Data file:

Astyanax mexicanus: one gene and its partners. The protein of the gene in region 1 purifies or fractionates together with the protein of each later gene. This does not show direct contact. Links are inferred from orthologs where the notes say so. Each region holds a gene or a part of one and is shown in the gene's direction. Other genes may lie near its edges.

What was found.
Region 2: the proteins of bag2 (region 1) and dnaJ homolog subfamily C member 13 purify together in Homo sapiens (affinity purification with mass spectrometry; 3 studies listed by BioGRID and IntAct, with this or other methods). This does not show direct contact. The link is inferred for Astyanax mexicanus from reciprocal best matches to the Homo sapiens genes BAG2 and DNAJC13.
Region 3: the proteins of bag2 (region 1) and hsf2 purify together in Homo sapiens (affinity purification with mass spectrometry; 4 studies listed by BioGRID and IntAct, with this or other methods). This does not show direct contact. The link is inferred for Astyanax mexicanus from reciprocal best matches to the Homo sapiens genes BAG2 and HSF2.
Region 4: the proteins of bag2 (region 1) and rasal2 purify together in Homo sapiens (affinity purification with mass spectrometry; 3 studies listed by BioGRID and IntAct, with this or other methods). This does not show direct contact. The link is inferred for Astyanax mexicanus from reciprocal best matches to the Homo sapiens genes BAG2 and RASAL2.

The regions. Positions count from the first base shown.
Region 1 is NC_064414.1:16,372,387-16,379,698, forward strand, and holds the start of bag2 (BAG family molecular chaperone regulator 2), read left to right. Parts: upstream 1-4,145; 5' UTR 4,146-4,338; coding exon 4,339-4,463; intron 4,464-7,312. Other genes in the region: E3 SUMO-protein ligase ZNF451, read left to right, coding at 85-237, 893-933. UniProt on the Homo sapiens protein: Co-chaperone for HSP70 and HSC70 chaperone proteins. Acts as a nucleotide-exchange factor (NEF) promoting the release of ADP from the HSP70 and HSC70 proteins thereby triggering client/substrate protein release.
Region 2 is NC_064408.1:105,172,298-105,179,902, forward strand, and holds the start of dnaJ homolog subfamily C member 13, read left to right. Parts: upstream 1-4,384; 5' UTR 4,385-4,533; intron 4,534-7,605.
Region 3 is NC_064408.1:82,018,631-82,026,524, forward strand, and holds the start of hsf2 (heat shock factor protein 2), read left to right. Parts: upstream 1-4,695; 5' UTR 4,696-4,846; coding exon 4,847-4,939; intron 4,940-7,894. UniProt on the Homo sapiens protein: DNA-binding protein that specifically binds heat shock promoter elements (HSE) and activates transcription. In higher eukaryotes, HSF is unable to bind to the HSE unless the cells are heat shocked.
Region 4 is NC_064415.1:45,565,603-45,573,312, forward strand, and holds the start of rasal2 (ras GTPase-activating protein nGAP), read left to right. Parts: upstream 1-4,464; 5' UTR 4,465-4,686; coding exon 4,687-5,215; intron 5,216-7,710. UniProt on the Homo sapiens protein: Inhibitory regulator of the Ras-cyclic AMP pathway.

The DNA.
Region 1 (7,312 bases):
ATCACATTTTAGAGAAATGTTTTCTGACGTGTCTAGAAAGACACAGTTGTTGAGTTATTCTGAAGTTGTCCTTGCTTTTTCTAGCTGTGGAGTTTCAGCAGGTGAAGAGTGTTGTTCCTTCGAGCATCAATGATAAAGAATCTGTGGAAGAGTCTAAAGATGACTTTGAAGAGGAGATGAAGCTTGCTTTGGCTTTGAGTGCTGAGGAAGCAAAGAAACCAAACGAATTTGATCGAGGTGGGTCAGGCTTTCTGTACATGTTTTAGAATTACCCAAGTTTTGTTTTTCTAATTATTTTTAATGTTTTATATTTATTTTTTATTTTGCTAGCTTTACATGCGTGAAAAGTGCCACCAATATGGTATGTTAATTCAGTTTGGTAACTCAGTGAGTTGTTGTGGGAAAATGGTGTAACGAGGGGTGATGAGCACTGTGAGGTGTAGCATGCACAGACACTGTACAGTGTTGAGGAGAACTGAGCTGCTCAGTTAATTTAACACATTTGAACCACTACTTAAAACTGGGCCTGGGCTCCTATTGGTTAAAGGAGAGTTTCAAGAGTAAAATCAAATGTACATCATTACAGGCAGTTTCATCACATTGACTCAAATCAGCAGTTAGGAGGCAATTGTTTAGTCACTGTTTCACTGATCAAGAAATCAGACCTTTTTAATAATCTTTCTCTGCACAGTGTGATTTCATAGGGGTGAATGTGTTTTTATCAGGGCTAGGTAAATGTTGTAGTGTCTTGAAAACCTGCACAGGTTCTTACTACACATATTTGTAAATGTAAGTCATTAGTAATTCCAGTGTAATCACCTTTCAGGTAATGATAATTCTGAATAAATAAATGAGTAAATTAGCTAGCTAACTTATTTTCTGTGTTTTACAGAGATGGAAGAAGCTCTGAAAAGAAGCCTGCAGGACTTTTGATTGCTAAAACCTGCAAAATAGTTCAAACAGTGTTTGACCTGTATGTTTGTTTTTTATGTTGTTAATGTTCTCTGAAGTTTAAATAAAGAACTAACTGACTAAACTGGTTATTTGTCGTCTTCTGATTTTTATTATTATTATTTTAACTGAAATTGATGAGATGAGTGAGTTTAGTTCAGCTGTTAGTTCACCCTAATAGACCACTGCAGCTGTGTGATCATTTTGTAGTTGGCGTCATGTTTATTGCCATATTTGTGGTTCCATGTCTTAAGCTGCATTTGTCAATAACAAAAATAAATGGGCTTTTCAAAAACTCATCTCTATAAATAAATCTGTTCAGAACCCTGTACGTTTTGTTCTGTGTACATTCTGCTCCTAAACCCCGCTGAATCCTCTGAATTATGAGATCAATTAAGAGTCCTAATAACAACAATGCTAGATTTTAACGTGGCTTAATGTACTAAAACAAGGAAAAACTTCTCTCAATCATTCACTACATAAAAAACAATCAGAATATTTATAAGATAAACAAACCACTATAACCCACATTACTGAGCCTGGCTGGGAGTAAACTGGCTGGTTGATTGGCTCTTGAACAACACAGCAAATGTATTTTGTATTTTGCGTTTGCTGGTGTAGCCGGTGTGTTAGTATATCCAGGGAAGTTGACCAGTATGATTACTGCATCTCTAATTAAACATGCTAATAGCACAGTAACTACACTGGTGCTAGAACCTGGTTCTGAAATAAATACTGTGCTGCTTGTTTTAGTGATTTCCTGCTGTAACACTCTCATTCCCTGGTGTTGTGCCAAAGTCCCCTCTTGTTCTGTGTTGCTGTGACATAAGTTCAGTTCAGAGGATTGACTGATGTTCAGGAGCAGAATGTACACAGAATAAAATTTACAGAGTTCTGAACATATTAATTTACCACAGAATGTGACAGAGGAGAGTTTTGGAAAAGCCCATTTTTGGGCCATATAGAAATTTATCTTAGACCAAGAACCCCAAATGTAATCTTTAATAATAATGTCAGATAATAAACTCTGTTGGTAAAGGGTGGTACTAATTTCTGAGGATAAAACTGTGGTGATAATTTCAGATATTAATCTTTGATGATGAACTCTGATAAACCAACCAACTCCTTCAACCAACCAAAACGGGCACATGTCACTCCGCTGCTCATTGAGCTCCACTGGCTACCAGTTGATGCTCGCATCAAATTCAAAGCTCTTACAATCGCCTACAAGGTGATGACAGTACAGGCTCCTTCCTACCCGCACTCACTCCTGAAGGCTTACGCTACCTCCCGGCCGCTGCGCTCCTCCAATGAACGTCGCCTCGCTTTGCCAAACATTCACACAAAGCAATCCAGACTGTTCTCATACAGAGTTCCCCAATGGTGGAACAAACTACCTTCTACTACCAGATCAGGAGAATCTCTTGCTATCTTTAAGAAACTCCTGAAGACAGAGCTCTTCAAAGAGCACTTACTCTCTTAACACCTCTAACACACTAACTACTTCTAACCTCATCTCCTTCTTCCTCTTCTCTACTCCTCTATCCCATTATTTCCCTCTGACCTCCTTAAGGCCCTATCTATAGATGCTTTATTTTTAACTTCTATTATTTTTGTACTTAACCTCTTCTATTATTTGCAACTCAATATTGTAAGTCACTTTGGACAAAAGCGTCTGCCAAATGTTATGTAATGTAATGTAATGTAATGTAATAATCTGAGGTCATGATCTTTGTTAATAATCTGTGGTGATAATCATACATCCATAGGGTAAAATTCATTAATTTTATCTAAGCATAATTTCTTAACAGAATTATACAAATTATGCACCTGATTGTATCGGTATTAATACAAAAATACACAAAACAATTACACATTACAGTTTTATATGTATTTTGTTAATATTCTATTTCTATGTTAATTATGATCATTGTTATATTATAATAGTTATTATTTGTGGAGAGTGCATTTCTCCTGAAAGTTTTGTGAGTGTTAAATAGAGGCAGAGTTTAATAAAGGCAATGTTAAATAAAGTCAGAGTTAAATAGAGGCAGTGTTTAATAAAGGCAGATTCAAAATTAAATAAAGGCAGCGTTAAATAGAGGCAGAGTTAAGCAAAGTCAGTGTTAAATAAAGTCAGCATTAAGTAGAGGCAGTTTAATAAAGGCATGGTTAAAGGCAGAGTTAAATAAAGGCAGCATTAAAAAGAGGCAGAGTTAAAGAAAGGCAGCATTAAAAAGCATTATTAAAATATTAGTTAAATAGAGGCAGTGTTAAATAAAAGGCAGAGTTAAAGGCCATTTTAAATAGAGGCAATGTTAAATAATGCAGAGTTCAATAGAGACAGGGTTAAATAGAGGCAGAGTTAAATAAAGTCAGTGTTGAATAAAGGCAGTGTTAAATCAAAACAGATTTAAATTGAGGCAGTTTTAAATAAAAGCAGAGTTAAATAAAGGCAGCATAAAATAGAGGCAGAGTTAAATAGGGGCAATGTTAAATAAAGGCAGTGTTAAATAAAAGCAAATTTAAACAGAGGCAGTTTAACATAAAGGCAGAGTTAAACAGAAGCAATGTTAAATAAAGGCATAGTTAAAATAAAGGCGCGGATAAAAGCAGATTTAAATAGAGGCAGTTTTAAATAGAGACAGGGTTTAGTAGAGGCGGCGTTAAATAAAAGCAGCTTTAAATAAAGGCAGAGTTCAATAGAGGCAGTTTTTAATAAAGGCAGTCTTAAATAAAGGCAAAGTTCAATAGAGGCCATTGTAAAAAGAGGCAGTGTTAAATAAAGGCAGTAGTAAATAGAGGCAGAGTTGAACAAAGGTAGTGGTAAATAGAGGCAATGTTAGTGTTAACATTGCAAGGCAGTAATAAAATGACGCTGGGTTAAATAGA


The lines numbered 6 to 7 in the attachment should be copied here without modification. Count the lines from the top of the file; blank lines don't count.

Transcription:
The regions. Positions count from the first base shown.
Region 1 is NC_064414.1:16,372,387-16,379,698, forward strand, and holds the start of bag2 (BAG family molecular chaperone regulator 2), read left to right. Parts: upstream 1-4,145; 5' UTR 4,146-4,338; coding exon 4,339-4,463; intron 4,464-7,312. Other genes in the region: E3 SUMO-protein ligase ZNF451, read left to right, coding at 85-237, 893-933. UniProt on the Homo sapiens protein: Co-chaperone for HSP70 and HSC70 chaperone proteins. Acts as a nucleotide-exchange factor (NEF) promoting the release of ADP from the HSP70 and HSC70 proteins thereby triggering client/substrate protein release.